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Russia-Ukraine War Alert: What’s Behind It and What Lies Ahead?

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Perhaps the most important thing for the Russian leadership in this episode was to prevent the need to actually go to war against Ukraine in the future. Going overkill in terms of military maneuvers on the Ukrainian border now may avoid the need to do terrible things at a later point.

The troops are not yet back at their bases, but the war alert along the Russo-Ukrainian border has passed. In fact, a war was never in the cards. Yet the alert, while it lasted, was profoundly disturbing. For the West, it highlighted the dangers of a large-scale direct clash between Russia and Ukraine. For Russia, which heretofore has dismissed the Donbas conflict as a civil war in Ukraine, it opened up the prospect of having to wage a real war against a large neighboring country. And for Ukraine, such a war might have been existential.

With the threat of war receding, it is important not to waste this dangerous experience, and instead to draw conclusions from it. For that, it’s essential to understand what was driving the behavior of the parties involved, to explain the moves that they made, and to consider the short- and medium-term results of the face-off.

Drivers

Seven years after its Maidan revolution, Ukraine is a country in considerable difficulties. Economically, its GDP is still 20 percent below its pre-Maidan level. Politically, it has not yet established a stable balance among the vested interests. Ideologically, and in many ways culturally, it continues to be split. Ukraine has become a ward of the West, but its prospects of being admitted to NATO, not to mention the EU, are very remote: essentially nonexistent for the foreseeable future. Since being elected president in 2019, Volodymyr Zelensky and his party have lost much of their once astounding popularity. The Servant of the People party has come under hard pressure from the Russophone opposition based in the east of the country, and the nationalists rooted in Ukraine’s west.

Seven years after the start of its confrontation with the United States, Russia is bracing itself for even more pressure from Washington. For U.S. President Joe Biden, Russia is a lower foreign policy priority than it has been for any U.S. administration since FDR. Biden talks tough, imposes sanctions, and is going after Russian interests such as the Nord Stream II pipeline. Russia’s relations with Europe are worse than they have ever been since the days of Mikhail Gorbachev. The special relationship with Germany is no more. The dialogue with France, always superficial, has definitively stalled. At the same time, coordination between U.S. and European policies on Russia has substantially increased under Biden.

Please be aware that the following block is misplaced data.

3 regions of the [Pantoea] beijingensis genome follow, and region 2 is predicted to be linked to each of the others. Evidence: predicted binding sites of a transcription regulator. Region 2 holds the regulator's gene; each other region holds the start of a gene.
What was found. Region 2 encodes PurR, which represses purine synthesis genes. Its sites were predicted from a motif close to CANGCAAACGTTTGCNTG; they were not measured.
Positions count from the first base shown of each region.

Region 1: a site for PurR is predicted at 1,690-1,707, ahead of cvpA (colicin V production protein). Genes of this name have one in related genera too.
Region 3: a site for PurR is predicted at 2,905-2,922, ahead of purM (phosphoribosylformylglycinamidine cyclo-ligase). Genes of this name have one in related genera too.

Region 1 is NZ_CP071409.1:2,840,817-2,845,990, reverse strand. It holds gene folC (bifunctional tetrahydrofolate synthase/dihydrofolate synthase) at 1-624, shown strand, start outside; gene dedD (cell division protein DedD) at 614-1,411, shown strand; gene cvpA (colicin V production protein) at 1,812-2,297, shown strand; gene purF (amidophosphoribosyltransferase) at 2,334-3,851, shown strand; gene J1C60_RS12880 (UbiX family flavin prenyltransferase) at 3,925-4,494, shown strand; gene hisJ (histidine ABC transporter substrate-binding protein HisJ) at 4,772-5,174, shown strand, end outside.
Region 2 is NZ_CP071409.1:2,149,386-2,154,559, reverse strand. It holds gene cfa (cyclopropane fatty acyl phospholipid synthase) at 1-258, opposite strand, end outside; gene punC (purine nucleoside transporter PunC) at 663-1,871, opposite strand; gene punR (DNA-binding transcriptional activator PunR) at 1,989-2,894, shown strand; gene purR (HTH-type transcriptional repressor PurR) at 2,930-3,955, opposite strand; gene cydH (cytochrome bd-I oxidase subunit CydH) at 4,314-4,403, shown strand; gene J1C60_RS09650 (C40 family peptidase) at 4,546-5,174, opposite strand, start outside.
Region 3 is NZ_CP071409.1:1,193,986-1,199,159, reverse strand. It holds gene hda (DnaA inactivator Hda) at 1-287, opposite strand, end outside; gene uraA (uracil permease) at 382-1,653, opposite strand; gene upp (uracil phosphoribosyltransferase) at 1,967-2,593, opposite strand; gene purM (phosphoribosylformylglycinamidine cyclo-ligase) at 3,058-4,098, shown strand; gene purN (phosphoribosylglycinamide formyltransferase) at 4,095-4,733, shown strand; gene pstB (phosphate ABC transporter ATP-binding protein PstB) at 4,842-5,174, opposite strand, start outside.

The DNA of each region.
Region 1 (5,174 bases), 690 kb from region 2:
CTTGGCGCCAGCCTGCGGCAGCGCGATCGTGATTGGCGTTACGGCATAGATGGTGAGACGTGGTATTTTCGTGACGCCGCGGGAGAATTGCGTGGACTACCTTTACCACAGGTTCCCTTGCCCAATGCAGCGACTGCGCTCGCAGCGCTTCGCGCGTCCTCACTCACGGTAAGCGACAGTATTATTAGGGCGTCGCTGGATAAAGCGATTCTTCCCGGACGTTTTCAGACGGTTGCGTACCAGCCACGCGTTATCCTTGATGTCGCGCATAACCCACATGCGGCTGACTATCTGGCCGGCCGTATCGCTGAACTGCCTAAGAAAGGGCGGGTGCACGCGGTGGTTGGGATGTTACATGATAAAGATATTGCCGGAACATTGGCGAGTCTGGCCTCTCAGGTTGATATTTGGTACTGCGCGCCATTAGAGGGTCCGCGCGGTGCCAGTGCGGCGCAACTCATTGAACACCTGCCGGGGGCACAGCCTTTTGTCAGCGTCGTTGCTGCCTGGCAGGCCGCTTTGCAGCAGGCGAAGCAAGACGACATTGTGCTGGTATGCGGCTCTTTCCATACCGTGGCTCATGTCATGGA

The self-proclaimed people’s republics in the Donbas have been in limbo throughout these years. They are increasingly distancing themselves from Ukraine and integrating ever more closely with Russia. The ruble is the currency; Russian is the only official language; and 10 percent or more of the population of 3.6 million have already acquired Russian citizenship. Yet their future is unclear. Still wedded to the Minsk peace process and unwilling to sever its remaining ties with Europe, Moscow will not formally recognize the republics or allow them to accede to Russia. Frustration is mounting.

Behavior

It was Zelensky who moved first. He dealt a serious blow to the Russophone opposition by closing down its TV stations and charging its leaders with high treason. From a staunchly nationalist position, he advanced into the political territory of former president Petro Poroshenko. He took on the legal system head-on and elevated the National Security and Defense Council to the top position in the Ukrainian government. Most recently, he also demonstrated his willingness to stand up to Russia.

In February, Zelensky ordered troops (as part of the rotation process) and heavy weapons (as a show of force) to go near to the conflict zone in Donbas. He did not venture out as far as Poroshenko, who dispatched small Ukrainian naval vessels through the Russian-controlled waters near the Kerch Strait in late 2018, but it was enough to get him noticed in Moscow. The fact of the matter is that even if Ukraine cannot seriously hope to win the war in Donbas, it can successfully provoke Russia into action. This, in turn, would produce a knee-jerk reaction from Ukraine’s Western supporters and further aggravate Moscow’s relations, particularly with Europe. One way or another, the fate of Nord Stream II will directly affect Ukraine’s interests. Being seen as a victim of Russian aggression and presenting itself as a frontline state checking Russia’s further advance toward Europe is a major asset of Kyiv’s foreign policy.

Even though Kyiv’s moves at that time were not preparations for a military offensive (Dmitry Kozak, Russia’s senior official responsible for dealing with Ukraine, said he saw them as a PR stunt), the Kremlin decided to seize upon them to raise the stakes. Given the current state of Russian-U.S. relations, Moscow felt it had nothing to lose and something to gain by acting boldly and on a larger scale. Russia decided not so much to test the new U.S. president as to warn him early on of the dangers involved regarding Ukraine.